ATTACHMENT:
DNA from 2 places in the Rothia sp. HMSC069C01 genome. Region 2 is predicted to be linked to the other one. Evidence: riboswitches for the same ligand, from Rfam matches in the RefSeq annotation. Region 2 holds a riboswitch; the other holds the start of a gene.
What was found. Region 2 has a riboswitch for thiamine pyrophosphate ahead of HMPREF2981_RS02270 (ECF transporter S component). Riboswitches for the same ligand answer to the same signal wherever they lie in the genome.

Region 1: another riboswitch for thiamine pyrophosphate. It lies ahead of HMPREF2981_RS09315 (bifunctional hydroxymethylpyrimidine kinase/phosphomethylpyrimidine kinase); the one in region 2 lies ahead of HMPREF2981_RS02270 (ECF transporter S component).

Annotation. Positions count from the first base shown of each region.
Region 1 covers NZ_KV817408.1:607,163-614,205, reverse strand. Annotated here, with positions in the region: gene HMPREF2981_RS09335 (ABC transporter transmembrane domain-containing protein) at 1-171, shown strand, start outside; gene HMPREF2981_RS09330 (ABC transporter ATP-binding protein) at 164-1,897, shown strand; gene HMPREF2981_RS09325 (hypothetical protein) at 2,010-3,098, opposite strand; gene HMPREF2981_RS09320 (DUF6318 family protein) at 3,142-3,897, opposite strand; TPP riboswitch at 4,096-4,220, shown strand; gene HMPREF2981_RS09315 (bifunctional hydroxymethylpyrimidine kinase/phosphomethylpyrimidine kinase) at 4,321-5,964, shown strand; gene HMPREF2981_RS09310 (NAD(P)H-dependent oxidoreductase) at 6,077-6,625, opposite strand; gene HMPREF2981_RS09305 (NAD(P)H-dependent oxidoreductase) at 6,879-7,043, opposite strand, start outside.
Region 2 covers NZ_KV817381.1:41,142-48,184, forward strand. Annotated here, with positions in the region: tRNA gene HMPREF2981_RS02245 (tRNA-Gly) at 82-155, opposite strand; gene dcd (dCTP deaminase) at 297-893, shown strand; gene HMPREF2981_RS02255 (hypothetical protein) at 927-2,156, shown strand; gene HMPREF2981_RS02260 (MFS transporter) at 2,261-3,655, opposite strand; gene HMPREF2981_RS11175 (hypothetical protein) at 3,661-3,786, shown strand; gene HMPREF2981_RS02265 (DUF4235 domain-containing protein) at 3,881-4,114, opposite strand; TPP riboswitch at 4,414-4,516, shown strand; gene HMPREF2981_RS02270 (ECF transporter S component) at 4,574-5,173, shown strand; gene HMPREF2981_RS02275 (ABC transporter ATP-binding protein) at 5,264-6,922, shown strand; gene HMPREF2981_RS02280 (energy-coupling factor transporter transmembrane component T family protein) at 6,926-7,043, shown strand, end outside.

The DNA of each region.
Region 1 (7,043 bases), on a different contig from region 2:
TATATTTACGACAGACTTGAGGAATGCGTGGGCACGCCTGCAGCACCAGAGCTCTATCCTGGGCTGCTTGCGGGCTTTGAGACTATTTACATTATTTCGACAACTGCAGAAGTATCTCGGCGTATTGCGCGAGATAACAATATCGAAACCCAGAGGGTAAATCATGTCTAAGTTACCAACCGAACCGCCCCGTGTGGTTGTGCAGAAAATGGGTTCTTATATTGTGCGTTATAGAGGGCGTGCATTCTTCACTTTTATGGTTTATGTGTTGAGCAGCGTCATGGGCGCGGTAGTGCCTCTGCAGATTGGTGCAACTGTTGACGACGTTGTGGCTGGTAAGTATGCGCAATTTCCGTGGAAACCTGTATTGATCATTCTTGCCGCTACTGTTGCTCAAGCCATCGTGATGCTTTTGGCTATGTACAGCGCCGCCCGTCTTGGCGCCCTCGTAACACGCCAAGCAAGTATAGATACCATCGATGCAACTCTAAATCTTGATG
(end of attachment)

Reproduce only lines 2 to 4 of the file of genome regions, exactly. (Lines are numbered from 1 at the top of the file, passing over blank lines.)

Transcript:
What was found. Region 2 has a riboswitch for thiamine pyrophosphate ahead of HMPREF2981_RS02270 (ECF transporter S component). Riboswitches for the same ligand answer to the same signal wherever they lie in the genome.

Region 1: another riboswitch for thiamine pyrophosphate. It lies ahead of HMPREF2981_RS09315 (bifunctional hydroxymethylpyrimidine kinase/phosphomethylpyrimidine kinase); the one in region 2 lies ahead of HMPREF2981_RS02270 (ECF transporter S component).

Annotation. Positions count from the first base shown of each region.